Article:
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Is your business a growth business???????????????????

Every major business that has ever existed was once a growth business. The reason why their growth stopped or slowed down was not because the market was saturated. It is because there has been a failure in management. Failure always flows from the top down. If your business growth has slowed down, ask yourself this question: “What business am I really in?”

I have shared this story in the past but it is worthwhile repeating. The story is that of the railroad industry. At one point in time, the railroad industry was considered a very major growth industry. In Europe, a company called Wagon-Lits-Cook had its name on many of the railroad cars. Railroads moved people and goods throughout most of the civilized world. As an industry, management thought that it had the future locked up; when asked what business they were in the answer was “railroad business”.

By not thinking about the real nature of their business, they lost their opportunity to grow and diversify. Management never figured out that they were really in the transportation business until it was too late.

As a small business owner you should view your business as one that has a customer-satisfying process, not one that delivers products and services. All businesses should begin with knowing their customer (target market) and his or her needs.

The following are several assumptions which can stop growth:

  • Increasing population will ensure our continued growth. In this situation, the owner concentrates on doing better than their rivals instead of focusing on customer needs.
  • We have no rivals in our industry. Don’t count on it; somewhere there is a start-up business, maybe working out of a garage that is focusing on customer needs.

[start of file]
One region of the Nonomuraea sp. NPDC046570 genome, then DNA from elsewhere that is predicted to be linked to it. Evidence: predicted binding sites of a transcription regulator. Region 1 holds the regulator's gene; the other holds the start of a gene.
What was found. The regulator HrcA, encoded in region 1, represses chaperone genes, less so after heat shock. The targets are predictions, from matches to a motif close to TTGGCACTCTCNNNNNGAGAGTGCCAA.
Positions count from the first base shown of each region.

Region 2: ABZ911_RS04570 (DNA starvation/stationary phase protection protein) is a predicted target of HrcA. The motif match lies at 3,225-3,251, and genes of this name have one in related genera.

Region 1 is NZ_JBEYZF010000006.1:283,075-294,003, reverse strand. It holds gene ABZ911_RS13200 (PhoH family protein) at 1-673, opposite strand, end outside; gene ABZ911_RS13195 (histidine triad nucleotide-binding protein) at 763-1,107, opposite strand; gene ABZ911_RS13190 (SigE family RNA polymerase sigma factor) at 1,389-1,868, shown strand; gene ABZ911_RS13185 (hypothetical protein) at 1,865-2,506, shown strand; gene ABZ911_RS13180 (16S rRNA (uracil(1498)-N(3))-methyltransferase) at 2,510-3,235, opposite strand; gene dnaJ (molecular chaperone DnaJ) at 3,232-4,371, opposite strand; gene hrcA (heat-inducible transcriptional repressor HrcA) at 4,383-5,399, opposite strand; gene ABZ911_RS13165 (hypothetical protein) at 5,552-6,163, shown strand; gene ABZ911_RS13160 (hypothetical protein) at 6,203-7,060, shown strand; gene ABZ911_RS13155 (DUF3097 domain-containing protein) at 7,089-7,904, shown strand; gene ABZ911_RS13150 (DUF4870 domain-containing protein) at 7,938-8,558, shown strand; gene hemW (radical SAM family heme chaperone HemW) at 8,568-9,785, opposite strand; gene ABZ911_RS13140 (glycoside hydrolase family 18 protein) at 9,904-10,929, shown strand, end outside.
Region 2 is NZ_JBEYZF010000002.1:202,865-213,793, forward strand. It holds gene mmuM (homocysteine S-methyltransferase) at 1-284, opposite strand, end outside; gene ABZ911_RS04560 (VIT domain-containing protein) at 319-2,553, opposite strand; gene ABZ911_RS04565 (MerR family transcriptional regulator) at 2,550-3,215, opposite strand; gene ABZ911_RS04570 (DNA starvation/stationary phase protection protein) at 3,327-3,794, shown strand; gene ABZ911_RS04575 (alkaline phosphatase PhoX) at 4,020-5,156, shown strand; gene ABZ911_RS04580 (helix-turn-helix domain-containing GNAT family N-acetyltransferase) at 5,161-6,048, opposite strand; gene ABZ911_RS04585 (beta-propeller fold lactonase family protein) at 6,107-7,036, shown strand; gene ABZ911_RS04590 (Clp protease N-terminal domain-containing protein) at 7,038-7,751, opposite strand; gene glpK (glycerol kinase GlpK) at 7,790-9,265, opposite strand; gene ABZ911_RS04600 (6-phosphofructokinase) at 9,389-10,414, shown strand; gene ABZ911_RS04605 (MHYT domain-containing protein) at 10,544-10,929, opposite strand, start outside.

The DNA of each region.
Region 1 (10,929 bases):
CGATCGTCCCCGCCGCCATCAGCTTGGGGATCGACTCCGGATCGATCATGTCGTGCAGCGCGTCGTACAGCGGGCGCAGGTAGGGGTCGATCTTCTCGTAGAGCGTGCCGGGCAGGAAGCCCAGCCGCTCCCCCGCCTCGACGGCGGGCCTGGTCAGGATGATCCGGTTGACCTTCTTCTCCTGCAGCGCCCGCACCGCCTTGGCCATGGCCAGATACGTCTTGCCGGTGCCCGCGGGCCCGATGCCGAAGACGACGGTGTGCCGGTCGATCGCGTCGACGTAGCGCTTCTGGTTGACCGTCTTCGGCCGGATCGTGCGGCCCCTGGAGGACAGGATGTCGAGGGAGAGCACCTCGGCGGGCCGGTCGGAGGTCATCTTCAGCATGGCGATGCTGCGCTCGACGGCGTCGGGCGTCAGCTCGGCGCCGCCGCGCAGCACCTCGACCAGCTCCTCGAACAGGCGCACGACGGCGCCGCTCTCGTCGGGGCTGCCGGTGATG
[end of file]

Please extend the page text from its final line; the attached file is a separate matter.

• By streamlining our processes we can produce more products and services.  The result is that the needs of the company are looked after instead of the needs of the customer.
  • Technology is playing a major role in almost every business. the unfortunate part is that the time devoted to updating our technology to provide the same products and services in a better fashion , once again, does not look at the needs of the customer base.

Change is the only constant in the life of a business. Identify your real business  and continually be on the lookout for that next thing to evolve that can better service your customers.

Change is the law of life. And those who look only to the past are certain to miss the future.

John F. Kennedy

There is a change in the way you learn, grow and excel in your business and it’s coming the 2nd quarter of 2013. Get ready, be the first to know about it. Subscribe to this blog at www.strategicduck.com and receive the first notification.

Nick J. Petra CFP

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